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Explanation of Guitar Pickups

Explanation of Guitar Pickups

2020-08-28

Pickups play an important role in the tone of an electric guitar, so it makes sense to understand the basics of how they actually work and the variations of guitar pickups available.


In the most basic sense, the pickups you will be dealing with when assembling an electric guitar kit are magnetic.


Guitar pickups explained


There are other types of pickups you will hear mentioned from time to time, however, for example:


Contact Pickups (essentially microphones)

Piezo Pickups (Which use crystals and don’t pick up outside interference as a result. They also sound fantastic)

Active Pickups (Which require a source of electricity such as a battery)

While the technology used to transfer sound from a guitar to an amplifier is pretty fascinating stuff especially in less common pickups such as Piezo pickups, we will focus on magnetic pickups because this is what you will be dealing with typically.

Magnetic Pickups Explained

Magnetic pickups are essentially magnets (one long or 6 separate pieces generally) placed in a bobbin and then wrapped in copper wire. This, in turn, creates a magnetic field. There really isn't a lot more to a basic magnetic pickup.


As guitar strings are essentially steel, when they vibrate over the magnetic field created by the pickup they create a signal (think of it like a disturbance of this magnetic field), which is passed onto your guitar amplifier via the output jack and guitar lead, in turn creating the sound you hear when playing an electric guitar.


The Differences between Single Coil and Humbucking Pickups

Single Coil

Single Coil Electric Guitar Pickup

Single Coil Pickups

If you purchase an ‘ST’ or ‘TE’ style guitar kit your guitar will have at least one single coil magnetic pickup in the bridge, middle or neck position.


If you opt for an ‘LP’ style guitar kit the pickups will be what are commonly referred to as humbuckers.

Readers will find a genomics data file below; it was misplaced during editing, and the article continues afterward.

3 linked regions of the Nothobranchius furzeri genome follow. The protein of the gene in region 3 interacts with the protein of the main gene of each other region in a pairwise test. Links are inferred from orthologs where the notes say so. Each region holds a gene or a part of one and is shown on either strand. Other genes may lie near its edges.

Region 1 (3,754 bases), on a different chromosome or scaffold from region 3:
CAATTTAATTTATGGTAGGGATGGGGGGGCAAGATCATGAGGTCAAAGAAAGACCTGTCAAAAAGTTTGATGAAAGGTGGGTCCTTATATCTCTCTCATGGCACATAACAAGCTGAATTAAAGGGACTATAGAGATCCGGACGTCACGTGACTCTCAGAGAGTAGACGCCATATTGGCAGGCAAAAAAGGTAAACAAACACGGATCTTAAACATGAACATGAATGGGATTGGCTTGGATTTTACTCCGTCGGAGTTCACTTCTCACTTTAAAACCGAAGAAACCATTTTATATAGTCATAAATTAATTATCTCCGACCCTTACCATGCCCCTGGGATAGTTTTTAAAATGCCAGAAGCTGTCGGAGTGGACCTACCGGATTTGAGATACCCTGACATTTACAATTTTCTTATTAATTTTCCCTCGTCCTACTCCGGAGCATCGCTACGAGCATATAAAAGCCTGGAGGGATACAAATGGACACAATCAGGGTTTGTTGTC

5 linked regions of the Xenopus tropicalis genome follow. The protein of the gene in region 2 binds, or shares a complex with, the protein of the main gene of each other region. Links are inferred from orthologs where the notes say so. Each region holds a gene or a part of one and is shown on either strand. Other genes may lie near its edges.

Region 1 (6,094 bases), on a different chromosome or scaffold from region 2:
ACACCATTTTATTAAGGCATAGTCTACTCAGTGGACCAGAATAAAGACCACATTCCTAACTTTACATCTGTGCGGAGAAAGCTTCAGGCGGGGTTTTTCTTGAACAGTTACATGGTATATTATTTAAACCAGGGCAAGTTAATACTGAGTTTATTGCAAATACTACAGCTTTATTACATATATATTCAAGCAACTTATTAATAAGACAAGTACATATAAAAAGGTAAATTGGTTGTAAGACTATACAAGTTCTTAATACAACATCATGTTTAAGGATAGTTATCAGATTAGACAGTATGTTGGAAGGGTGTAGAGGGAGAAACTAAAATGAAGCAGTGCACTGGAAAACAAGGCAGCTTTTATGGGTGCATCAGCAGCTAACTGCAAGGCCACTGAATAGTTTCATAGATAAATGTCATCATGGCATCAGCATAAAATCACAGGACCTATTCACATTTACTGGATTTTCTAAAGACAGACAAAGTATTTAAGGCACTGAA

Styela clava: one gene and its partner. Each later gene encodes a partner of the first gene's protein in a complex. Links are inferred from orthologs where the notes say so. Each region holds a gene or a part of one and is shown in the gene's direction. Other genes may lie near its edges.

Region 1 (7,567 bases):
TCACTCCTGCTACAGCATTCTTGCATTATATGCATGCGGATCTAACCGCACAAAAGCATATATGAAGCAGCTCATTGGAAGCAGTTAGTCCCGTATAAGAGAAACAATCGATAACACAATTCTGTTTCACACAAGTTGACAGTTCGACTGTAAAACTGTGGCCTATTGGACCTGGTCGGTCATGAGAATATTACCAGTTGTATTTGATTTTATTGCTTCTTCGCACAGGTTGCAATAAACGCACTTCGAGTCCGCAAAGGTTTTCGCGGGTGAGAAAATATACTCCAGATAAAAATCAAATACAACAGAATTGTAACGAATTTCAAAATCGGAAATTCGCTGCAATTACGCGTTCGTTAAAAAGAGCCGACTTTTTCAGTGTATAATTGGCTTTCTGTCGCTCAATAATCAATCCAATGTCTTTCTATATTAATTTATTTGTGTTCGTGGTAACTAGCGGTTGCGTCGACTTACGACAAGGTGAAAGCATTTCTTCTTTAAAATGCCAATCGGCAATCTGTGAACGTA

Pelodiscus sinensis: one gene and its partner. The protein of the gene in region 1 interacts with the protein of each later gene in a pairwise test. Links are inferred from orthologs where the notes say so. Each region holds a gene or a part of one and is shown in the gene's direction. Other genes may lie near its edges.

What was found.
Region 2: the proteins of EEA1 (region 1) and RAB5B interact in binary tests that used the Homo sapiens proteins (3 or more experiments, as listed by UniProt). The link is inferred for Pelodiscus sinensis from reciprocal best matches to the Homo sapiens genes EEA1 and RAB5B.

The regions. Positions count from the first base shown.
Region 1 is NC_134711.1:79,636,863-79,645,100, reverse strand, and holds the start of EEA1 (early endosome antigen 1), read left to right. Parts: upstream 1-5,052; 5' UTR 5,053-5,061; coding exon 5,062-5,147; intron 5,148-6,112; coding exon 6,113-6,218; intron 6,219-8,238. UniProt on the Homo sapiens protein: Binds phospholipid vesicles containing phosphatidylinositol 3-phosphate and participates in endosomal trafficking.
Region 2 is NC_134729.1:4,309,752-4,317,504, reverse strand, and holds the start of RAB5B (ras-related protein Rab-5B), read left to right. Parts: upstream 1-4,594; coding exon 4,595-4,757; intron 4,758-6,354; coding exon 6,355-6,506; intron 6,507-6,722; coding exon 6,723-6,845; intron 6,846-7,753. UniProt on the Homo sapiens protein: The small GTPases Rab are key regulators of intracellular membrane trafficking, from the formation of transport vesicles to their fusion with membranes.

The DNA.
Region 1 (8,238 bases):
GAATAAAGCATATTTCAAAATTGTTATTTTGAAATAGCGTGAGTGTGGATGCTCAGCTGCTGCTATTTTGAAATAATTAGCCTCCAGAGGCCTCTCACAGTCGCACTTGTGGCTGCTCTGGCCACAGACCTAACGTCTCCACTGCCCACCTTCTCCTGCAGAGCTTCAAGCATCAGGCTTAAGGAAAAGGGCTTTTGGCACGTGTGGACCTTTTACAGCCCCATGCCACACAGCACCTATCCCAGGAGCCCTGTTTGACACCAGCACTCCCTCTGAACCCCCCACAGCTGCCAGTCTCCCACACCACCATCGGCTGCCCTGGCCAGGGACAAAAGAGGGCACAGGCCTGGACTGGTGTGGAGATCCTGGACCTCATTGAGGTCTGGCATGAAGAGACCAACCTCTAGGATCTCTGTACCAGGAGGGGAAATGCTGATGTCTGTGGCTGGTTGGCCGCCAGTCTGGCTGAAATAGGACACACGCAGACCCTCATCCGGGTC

The very first mass-produced electric guitar was the Fender Telecaster (originally called the Broadcaster) which featured single coil pickups. These were very successful and as you will notice are still used commonly today by blues and country players for the most part.


There was a bit of a problem, though. Single coil pickups tend to be fairly noisy as they can pick up on other unwanted frequencies, such as light switches, other amplifiers in the same room, basically anything that has the potential to disturb the signal. If you play with other musicians you can soon understand why this isn't always ideal.


Humbuckers

Humbucker Style

Humbucker Style Pickup

Humbuckers as the name might suggest ‘buck’ this unwanted hum by creating two separate signals that essentially cancel each other out. Because they are less affected by unwanted frequencies by nature and use a much larger magnet they tend to be better suited to higher output. This is the reason you will see humbuckers used in metal and heavy rock.


It's important to remember pickups aren't the only influence on tone and sustain, for instance, many people credit the set neck used on Gibson guitars such as the Les Paul for contributing to the sustain these guitars are renowned for. Need an example of great sustain? 


What Does This Mean To You?

So essentially if you are looking for a thicker, higher output sound a humbucker will be a better fit for you. If however, you prefer a brighter, twangier tone a single coil will be best. If in doubt consider the guitar tones and styles of music you prefer e.g. Fender or Gibson and go with a similar style of guitar kit or even better grab yourself one of each.


Where Does Tone Come From?

While it is true that nearly all the guitar’s components will play a role in tone e.g. the bridge, saddle, and nut this is a more advanced topic that is deserving of an article in its own right at a later date.


While we have touched on the characteristics of single coil and humbucking pickups, to truly cover guitar electronics check out -"Guitar Electronics for Musicians" by Donald Brosnac which details the history of guitar pickups and goes into great detail about the mechanics of guitar pickups). It's fairly heavy going for anyone new to the topic but also very interesting at the same time.


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